An Ancient Jewish Christian Source on the History of by F. Stanley Jones, JONES

By F. Stanley Jones, JONES

Publication via Jones, F. Stanley, JONES

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Indeed, for some thinkers the self is the site of the interacting, conflicting, multiple discourses that vie for ascendancy in some description of the self: There is no core, or essence, or nature of the human person either lying behind the structures, against which these can be measured as adequate, or transcending the structures as a free, thoughtful agent.  Stressing the constructed character of selfhood raises the problem of agency, as Seyla Benhabib shows. Benhabib notes both a weak and a strong version of the thesis that the modern subject has died.

Because it views the self as a creature, this enhancement is indexed not to the will’s creation of value in acts of power but to goods encountered in creaturely life, and to a source of value that transcends and establishes these goods. Also, the enhancement of the self is not over and against others. The goods discovered in creaturely life comprise objective reference points and situate the self in a world and in relation to others. This is not a neutral space but one the self encounters and in which she moves through interpretive and evaluative activities.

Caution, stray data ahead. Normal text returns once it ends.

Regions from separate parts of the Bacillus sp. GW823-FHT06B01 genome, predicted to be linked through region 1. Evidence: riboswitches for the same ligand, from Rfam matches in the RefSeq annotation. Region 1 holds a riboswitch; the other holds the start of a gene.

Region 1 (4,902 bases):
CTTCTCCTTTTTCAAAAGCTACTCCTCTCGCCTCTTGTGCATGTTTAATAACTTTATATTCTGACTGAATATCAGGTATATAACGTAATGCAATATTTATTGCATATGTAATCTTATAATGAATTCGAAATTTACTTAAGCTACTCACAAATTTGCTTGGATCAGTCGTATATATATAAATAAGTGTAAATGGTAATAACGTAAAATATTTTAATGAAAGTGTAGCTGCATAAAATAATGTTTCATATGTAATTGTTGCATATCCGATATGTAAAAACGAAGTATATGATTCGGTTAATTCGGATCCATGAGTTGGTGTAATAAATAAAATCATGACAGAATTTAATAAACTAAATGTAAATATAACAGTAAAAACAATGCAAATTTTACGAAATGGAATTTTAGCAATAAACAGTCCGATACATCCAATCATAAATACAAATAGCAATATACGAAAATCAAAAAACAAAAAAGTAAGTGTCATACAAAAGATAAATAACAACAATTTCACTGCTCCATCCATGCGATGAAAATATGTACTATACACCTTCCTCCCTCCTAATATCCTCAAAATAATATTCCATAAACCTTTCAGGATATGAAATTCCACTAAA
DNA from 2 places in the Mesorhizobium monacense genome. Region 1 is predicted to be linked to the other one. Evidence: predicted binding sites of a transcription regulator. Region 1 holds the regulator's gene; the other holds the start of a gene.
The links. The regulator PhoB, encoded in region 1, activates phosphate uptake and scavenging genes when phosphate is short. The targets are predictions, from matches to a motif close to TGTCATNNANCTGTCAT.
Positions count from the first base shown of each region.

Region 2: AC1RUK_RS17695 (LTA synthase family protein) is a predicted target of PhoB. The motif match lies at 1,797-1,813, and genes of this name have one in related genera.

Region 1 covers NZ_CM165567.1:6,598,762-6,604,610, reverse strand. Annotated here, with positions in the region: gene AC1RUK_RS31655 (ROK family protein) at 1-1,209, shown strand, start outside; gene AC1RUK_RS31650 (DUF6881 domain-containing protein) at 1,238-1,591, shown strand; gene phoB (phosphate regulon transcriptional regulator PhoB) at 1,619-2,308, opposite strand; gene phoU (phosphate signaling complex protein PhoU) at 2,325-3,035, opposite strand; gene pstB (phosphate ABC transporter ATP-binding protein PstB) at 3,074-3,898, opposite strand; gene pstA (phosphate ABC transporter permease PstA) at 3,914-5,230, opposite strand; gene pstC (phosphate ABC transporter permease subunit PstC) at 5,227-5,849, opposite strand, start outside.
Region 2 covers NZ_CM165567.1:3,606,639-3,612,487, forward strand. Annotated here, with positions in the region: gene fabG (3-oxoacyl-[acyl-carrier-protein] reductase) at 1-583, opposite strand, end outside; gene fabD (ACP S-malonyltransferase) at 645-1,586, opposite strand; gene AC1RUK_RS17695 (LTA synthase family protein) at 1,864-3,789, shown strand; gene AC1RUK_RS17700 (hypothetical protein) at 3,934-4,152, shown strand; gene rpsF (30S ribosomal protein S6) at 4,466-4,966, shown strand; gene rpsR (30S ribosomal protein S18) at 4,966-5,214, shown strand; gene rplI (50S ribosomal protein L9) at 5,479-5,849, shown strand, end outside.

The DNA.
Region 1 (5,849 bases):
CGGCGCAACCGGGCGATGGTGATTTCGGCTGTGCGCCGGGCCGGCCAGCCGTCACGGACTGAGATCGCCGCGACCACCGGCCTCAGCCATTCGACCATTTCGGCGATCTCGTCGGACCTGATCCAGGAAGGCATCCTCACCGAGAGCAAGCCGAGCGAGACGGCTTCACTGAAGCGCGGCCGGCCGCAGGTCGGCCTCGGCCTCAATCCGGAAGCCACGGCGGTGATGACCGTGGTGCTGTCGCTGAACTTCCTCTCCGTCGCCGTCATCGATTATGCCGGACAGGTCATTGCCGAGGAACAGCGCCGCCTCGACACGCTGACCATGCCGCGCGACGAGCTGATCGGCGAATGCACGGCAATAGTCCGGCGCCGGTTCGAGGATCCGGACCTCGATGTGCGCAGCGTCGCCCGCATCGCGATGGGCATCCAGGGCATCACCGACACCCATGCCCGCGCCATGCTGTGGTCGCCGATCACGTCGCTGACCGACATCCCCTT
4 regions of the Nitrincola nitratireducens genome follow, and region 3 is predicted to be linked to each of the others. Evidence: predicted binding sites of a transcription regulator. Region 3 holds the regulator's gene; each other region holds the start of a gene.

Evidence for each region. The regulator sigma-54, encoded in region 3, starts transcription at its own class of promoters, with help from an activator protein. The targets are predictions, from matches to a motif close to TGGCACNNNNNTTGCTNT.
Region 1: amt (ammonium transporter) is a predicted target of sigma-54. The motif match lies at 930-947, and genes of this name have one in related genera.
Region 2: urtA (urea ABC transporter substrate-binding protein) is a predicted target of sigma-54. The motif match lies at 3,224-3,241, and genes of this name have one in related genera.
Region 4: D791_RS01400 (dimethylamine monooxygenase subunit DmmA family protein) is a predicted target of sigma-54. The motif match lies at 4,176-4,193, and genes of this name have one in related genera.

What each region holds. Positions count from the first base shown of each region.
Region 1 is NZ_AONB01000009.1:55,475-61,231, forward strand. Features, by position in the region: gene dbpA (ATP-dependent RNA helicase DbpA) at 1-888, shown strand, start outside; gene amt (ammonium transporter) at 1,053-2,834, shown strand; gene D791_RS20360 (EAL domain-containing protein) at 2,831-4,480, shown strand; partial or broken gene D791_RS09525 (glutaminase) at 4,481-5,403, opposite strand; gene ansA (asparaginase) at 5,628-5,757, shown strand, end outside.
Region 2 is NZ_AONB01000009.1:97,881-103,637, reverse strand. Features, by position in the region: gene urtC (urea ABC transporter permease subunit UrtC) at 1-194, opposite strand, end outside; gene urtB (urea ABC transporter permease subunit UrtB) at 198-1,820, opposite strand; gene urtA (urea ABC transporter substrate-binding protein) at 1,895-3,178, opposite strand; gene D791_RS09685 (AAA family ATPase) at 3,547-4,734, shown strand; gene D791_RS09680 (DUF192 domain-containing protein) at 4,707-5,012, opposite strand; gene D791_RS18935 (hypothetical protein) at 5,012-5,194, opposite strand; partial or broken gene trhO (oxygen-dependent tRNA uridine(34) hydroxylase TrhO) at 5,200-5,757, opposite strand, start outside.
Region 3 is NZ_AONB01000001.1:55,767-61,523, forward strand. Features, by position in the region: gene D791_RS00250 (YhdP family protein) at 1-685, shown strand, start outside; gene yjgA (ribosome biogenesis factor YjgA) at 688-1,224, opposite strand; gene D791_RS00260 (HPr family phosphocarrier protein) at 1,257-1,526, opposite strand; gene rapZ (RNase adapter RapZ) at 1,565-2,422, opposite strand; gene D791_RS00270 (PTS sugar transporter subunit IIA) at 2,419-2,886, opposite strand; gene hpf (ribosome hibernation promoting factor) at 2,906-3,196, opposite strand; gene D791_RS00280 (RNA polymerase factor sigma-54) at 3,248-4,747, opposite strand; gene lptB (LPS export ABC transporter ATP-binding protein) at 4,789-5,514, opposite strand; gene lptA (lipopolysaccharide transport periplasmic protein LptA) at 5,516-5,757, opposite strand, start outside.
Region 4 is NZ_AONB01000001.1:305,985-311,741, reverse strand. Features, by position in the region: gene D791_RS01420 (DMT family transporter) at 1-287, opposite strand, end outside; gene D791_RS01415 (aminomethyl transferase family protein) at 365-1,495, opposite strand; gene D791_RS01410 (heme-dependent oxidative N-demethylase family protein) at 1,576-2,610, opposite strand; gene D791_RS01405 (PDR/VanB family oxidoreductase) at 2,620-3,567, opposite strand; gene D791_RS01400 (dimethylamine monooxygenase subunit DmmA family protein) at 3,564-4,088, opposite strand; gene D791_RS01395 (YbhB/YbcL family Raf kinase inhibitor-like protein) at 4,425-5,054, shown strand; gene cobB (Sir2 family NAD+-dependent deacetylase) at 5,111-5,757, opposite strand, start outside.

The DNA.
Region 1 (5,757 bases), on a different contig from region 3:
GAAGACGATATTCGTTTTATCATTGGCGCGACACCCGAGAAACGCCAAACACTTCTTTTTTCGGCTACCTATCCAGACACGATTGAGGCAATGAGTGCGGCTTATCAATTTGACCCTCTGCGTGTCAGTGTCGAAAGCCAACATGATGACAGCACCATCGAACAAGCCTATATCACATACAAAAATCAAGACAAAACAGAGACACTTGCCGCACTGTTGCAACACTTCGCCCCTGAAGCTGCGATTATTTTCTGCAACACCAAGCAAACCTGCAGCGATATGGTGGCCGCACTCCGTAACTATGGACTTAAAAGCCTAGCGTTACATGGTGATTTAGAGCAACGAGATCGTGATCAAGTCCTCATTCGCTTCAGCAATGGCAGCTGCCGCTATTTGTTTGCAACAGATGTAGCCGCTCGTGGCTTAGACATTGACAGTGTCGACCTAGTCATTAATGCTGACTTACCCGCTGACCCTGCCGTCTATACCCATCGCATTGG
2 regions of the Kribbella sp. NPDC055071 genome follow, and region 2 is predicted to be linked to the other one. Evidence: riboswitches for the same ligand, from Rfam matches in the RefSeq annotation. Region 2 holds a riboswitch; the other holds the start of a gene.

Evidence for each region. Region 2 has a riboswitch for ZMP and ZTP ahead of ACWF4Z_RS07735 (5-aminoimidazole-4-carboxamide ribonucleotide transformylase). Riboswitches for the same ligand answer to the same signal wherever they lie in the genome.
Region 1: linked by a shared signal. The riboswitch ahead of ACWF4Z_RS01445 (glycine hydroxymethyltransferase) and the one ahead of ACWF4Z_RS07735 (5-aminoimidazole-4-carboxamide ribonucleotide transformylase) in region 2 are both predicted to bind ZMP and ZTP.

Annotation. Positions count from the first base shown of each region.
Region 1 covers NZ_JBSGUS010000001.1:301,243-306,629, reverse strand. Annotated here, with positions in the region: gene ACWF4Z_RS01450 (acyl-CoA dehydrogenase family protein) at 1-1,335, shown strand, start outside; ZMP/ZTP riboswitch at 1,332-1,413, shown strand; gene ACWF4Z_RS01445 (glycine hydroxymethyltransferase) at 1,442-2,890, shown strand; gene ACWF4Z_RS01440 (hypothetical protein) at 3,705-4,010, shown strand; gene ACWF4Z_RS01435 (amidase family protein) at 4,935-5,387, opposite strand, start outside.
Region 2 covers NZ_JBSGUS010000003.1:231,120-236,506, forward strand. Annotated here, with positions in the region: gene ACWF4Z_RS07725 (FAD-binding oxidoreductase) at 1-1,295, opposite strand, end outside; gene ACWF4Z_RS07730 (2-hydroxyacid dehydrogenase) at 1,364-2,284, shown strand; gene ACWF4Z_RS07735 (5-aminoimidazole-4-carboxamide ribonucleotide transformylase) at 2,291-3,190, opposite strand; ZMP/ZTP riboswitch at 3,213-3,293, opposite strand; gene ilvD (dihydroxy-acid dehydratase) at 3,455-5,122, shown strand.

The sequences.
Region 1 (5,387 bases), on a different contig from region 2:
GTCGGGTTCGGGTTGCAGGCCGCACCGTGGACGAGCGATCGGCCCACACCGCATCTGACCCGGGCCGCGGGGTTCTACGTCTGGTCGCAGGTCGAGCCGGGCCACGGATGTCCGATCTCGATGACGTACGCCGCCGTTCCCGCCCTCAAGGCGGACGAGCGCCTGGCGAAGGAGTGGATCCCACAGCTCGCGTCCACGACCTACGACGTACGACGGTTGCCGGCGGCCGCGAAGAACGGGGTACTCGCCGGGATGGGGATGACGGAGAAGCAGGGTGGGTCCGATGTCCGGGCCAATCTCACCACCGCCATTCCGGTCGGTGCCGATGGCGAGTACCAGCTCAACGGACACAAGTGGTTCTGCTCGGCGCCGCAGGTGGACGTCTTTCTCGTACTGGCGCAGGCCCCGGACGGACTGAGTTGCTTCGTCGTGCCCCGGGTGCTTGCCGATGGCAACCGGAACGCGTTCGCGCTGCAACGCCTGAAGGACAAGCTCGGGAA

Human beings have desires, in positive forms of attraction and negative forms of aversion. Human beings also are desire, creatures who live by devotion or faith (St. Paul), or servitude or love (St. Augustine) or concern (Paul Tillich), whose identity is conferred in relation to some dominant care, cause, or commitment. These various ways of putting the matter highlight important experiential and theoretical differences, but the basic point is that the human condition of desiring (which has psychic and physical dimensions), manifests itself for better or worse in particular desires.

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